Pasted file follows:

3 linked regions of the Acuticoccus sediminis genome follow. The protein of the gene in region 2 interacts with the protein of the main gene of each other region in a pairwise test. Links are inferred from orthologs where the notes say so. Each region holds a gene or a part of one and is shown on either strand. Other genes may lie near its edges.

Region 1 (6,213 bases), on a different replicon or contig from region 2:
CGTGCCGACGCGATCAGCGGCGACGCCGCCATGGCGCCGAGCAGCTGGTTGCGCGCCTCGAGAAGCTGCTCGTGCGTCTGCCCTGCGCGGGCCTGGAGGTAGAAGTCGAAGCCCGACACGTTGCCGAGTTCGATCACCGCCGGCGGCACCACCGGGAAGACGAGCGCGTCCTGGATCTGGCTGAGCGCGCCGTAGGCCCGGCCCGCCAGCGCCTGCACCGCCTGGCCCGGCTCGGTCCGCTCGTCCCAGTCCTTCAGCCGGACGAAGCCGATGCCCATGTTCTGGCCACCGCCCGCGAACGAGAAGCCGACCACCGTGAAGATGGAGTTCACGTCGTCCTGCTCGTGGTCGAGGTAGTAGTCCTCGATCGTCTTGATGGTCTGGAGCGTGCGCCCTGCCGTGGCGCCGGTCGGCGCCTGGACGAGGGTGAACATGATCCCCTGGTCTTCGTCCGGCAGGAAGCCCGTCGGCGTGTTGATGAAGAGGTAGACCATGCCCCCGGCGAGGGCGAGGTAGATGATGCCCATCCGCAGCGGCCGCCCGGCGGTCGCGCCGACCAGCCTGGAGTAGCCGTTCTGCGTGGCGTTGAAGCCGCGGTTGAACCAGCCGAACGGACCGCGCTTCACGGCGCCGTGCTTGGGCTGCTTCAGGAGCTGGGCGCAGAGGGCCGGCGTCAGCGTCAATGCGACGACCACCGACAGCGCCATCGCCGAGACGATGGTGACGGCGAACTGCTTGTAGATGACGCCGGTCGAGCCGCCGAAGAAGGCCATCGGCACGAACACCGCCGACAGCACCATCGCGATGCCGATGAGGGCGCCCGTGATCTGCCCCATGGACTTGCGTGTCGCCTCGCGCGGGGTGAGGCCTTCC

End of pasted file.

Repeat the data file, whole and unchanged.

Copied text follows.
3 linked regions of the Acuticoccus sediminis genome follow. The protein of the gene in region 2 interacts with the protein of the main gene of each other region in a pairwise test. Links are inferred from orthologs where the notes say so. Each region holds a gene or a part of one and is shown on either strand. Other genes may lie near its edges.

Region 1 (6,213 bases), on a different replicon or contig from region 2:
CGTGCCGACGCGATCAGCGGCGACGCCGCCATGGCGCCGAGCAGCTGGTTGCGCGCCTCGAGAAGCTGCTCGTGCGTCTGCCCTGCGCGGGCCTGGAGGTAGAAGTCGAAGCCCGACACGTTGCCGAGTTCGATCACCGCCGGCGGCACCACCGGGAAGACGAGCGCGTCCTGGATCTGGCTGAGCGCGCCGTAGGCCCGGCCCGCCAGCGCCTGCACCGCCTGGCCCGGCTCGGTCCGCTCGTCCCAGTCCTTCAGCCGGACGAAGCCGATGCCCATGTTCTGGCCACCGCCCGCGAACGAGAAGCCGACCACCGTGAAGATGGAGTTCACGTCGTCCTGCTCGTGGTCGAGGTAGTAGTCCTCGATCGTCTTGATGGTCTGGAGCGTGCGCCCTGCCGTGGCGCCGGTCGGCGCCTGGACGAGGGTGAACATGATCCCCTGGTCTTCGTCCGGCAGGAAGCCCGTCGGCGTGTTGATGAAGAGGTAGACCATGCCCCCGGCGAGGGCGAGGTAGATGATGCCCATCCGCAGCGGCCGCCCGGCGGTCGCGCCGACCAGCCTGGAGTAGCCGTTCTGCGTGGCGTTGAAGCCGCGGTTGAACCAGCCGAACGGACCGCGCTTCACGGCGCCGTGCTTGGGCTGCTTCAGGAGCTGGGCGCAGAGGGCCGGCGTCAGCGTCAATGCGACGACCACCGACAGCGCCATCGCCGAGACGATGGTGACGGCGAACTGCTTGTAGATGACGCCGGTCGAGCCGCCGAAGAAGGCCATCGGCACGAACACCGCCGACAGCACCATCGCGATGCCGATGAGGGCGCCCGTGATCTGCCCCATGGACTTGCGTGTCGCCTCGCGCGGGGTGAGGCCTTCC